Daylight Saving Time to Get an Unusually Brief Winter Break

By Daniela Deane
Washington Post Staff Writer
Friday, October 27, 2006; 2:32 PM

It's official: Winter is on its way and so our days will start, and end, earlier. Soon, it'll no longer be dark at 7 in the morning when you're sipping your coffee or light at 5 when you're driving home from work.

Clocks get set back one hour on Sunday, Oct. 29, at 2 a.m., ending summer's Daylight Saving Time.

But this year, the wait to get it back won't be as long and so the lazy, light-filled evenings of summer will be with us sooner.

Clocks will revert back to Daylight Saving Time three weeks earlier than usual next year -- on the second Sunday in March rather than the first Sunday in April for the first time since 1966.

When clocks move forward, it effectively moves an hour of daylight from the morning to the evening. When clocks move back, as they will this weekend, the daylight moves in reverse, from evening to morning.

The main purpose of Daylight Saving Time, first conceived of by American inventor Benjamin Franklin, is to make better use of daylight.

It has been used in the United States and in many European countries since World War I, starting out as an effort to conserve fuel to produce electric power during the war, according to a Web site devoted to Daylight Saving Time . Germany and Austria were the first countries to begin using Daylight Saving Time on April 30, 1916.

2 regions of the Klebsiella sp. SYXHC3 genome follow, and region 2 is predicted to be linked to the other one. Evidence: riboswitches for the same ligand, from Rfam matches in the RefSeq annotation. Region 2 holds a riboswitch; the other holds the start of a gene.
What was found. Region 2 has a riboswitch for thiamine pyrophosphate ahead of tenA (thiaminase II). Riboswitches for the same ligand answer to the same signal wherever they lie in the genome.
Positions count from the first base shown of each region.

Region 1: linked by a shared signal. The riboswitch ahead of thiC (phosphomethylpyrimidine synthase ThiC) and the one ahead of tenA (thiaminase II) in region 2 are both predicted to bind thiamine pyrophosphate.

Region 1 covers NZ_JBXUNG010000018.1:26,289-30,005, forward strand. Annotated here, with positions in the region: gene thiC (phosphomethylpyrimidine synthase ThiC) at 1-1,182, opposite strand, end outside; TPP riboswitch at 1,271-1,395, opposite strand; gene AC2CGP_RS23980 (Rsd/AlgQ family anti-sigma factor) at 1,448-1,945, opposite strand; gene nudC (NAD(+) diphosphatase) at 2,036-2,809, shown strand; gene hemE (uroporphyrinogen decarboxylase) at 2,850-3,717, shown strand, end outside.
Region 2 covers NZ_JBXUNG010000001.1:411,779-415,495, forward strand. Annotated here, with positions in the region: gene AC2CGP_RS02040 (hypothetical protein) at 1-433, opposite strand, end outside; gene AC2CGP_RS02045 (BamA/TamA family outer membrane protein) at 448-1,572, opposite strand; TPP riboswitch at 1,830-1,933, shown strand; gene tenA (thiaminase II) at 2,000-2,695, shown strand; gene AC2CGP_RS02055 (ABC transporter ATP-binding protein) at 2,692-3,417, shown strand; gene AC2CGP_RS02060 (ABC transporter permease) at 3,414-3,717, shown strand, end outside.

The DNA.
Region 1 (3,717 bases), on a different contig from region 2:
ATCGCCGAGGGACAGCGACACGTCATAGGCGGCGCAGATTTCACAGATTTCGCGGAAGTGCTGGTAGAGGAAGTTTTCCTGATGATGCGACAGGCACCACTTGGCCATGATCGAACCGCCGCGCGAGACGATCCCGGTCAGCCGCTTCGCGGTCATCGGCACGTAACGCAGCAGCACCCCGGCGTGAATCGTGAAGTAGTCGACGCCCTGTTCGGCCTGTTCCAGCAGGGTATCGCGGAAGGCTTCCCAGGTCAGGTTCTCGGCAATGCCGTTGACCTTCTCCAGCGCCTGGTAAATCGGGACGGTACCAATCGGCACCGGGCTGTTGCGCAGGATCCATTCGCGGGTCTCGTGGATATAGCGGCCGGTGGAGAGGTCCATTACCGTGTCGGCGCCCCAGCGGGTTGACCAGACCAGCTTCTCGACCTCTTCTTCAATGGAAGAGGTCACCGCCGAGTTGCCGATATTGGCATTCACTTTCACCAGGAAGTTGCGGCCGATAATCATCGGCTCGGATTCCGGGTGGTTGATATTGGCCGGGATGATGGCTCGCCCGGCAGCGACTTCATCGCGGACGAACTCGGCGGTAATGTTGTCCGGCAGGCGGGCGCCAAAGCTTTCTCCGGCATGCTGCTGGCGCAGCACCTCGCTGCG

The plan was first formally adopted in the United States in 1918. But after the war ended, the law proved so unpopular -- mostly because people rose earlier and went to bed earlier than today -- that it was repealed in 1919.

In the early 1960s, observance of Daylight Saving Time was inconsistent, with a hodgepodge of time observances across the country. State and local governments picked and chose whether they wanted to adhere, depending on local conditions and businesses.

In 1966, Congress stepped in to end the confusion, establishing one pattern across the country. President Lyndon B. Johnson signed the Uniform Time Act into law that year, decreeing that DST should begin on the last Sunday of April and end on the last Sunday of October. That was changed in 1986 to the first Sunday in April and the last Sunday of October.

The Energy Policy Act of 2005 extended Daylight Saving Time beginning next year, although Congress has retained the right to revert to the 1986 law should the change prove unpopular or if energy savings are not significant.

Going from 2007 forward, Daylight Saving Time in the United States will begin at 2 a.m. on the second Sunday of March and end at 2 a.m. on the first Sunday of November.

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